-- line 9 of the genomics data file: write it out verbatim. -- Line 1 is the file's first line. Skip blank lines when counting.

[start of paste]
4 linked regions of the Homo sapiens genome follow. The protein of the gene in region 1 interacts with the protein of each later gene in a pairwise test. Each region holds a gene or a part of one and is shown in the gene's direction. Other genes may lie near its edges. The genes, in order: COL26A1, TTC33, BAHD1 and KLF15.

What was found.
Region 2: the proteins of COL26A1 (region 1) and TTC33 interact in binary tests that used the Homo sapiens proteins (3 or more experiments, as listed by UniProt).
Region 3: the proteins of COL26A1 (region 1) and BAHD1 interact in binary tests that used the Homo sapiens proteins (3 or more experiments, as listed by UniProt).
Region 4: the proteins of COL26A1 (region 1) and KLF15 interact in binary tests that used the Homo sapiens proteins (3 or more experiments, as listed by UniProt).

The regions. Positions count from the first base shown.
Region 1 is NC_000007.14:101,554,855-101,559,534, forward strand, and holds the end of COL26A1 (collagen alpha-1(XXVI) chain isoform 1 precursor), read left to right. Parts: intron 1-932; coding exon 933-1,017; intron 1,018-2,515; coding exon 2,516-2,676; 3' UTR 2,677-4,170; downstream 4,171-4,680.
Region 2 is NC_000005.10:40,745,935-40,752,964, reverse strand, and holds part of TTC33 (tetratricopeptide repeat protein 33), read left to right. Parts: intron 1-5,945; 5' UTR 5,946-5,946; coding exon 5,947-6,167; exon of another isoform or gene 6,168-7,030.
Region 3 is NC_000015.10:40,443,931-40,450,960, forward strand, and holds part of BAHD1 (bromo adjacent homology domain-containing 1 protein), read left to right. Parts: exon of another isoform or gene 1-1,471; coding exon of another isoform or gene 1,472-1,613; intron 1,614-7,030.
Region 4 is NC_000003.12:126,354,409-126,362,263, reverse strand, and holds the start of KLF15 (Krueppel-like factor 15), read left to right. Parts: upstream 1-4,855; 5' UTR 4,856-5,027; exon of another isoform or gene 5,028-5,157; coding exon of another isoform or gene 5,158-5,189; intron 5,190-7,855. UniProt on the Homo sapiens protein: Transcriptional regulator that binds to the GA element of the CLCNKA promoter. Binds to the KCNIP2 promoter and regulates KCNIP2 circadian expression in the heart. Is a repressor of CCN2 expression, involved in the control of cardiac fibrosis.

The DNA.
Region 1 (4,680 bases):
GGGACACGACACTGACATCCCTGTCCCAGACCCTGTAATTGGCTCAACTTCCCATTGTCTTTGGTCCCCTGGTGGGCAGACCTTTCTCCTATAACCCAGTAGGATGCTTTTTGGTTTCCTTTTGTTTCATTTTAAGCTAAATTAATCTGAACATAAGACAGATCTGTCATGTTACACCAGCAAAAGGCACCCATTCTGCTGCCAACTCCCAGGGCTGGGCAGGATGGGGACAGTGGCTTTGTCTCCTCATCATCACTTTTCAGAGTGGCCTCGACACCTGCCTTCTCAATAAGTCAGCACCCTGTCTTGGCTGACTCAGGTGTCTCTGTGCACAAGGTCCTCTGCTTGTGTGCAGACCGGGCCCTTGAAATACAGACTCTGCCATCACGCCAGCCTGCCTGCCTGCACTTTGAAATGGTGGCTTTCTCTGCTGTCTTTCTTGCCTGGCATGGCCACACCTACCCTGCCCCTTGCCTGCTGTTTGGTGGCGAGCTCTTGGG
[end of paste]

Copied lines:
Region 3 is NC_000015.10:40,443,931-40,450,960, forward strand, and holds part of BAHD1 (bromo adjacent homology domain-containing 1 protein), read left to right. Parts: exon of another isoform or gene 1-1,471; coding exon of another isoform or gene 1,472-1,613; intron 1,614-7,030.